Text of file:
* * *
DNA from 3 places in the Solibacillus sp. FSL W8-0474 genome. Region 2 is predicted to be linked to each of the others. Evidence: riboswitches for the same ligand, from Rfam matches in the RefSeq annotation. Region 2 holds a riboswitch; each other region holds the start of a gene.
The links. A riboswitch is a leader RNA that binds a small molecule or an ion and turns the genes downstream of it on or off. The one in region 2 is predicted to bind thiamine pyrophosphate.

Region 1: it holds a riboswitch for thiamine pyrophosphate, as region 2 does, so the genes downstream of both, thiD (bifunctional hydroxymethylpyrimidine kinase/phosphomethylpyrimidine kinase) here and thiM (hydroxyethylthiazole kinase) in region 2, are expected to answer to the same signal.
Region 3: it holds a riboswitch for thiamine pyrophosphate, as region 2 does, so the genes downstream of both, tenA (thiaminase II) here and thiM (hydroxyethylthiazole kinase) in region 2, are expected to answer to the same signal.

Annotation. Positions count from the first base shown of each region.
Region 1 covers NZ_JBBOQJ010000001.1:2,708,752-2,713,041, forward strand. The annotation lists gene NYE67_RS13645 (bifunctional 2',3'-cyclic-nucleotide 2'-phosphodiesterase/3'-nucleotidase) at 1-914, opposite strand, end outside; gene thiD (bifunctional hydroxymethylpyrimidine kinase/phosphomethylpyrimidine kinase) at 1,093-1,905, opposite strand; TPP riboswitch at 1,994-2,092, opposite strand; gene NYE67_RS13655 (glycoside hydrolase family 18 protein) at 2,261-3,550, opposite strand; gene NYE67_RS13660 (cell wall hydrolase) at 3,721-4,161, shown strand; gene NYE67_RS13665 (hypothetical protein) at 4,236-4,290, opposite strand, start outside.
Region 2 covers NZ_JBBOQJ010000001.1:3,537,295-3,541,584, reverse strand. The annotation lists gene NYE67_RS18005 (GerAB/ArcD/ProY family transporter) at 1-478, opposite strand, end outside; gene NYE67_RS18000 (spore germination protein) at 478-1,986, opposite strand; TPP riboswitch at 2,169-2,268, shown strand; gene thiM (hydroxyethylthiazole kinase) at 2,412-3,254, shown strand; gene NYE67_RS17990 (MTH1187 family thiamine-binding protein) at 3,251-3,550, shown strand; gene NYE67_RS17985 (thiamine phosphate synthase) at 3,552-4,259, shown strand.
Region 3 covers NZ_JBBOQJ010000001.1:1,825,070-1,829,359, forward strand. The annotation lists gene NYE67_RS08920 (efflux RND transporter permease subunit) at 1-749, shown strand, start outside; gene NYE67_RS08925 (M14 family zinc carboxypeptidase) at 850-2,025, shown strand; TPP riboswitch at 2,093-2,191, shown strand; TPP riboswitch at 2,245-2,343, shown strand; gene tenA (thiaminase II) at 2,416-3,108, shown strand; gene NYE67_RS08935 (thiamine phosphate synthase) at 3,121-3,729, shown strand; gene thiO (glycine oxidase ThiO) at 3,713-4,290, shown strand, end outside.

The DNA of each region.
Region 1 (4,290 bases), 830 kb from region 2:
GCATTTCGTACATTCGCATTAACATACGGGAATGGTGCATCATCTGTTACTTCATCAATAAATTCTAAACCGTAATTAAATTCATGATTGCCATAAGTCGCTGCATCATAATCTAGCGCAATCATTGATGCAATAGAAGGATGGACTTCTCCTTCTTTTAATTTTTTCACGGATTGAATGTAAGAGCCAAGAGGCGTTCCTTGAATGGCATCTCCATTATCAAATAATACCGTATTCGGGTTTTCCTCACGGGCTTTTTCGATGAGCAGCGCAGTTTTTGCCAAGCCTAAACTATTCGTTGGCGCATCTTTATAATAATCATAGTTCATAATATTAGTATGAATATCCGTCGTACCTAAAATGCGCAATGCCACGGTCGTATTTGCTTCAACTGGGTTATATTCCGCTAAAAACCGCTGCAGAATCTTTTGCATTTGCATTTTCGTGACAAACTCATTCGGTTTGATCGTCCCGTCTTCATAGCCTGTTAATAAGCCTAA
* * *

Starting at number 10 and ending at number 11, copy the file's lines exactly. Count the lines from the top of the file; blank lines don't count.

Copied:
Region 1 (4,290 bases), 830 kb from region 2:
GCATTTCGTACATTCGCATTAACATACGGGAATGGTGCATCATCTGTTACTTCATCAATAAATTCTAAACCGTAATTAAATTCATGATTGCCATAAGTCGCTGCATCATAATCTAGCGCAATCATTGATGCAATAGAAGGATGGACTTCTCCTTCTTTTAATTTTTTCACGGATTGAATGTAAGAGCCAAGAGGCGTTCCTTGAATGGCATCTCCATTATCAAATAATACCGTATTCGGGTTTTCCTCACGGGCTTTTTCGATGAGCAGCGCAGTTTTTGCCAAGCCTAAACTATTCGTTGGCGCATCTTTATAATAATCATAGTTCATAATATTAGTATGAATATCCGTCGTACCTAAAATGCGCAATGCCACGGTCGTATTTGCTTCAACTGGGTTATATTCCGCTAAAAACCGCTGCAGAATCTTTTGCATTTGCATTTTCGTGACAAACTCATTCGGTTTGATCGTCCCGTCTTCATAGCCTGTTAATAAGCCTAA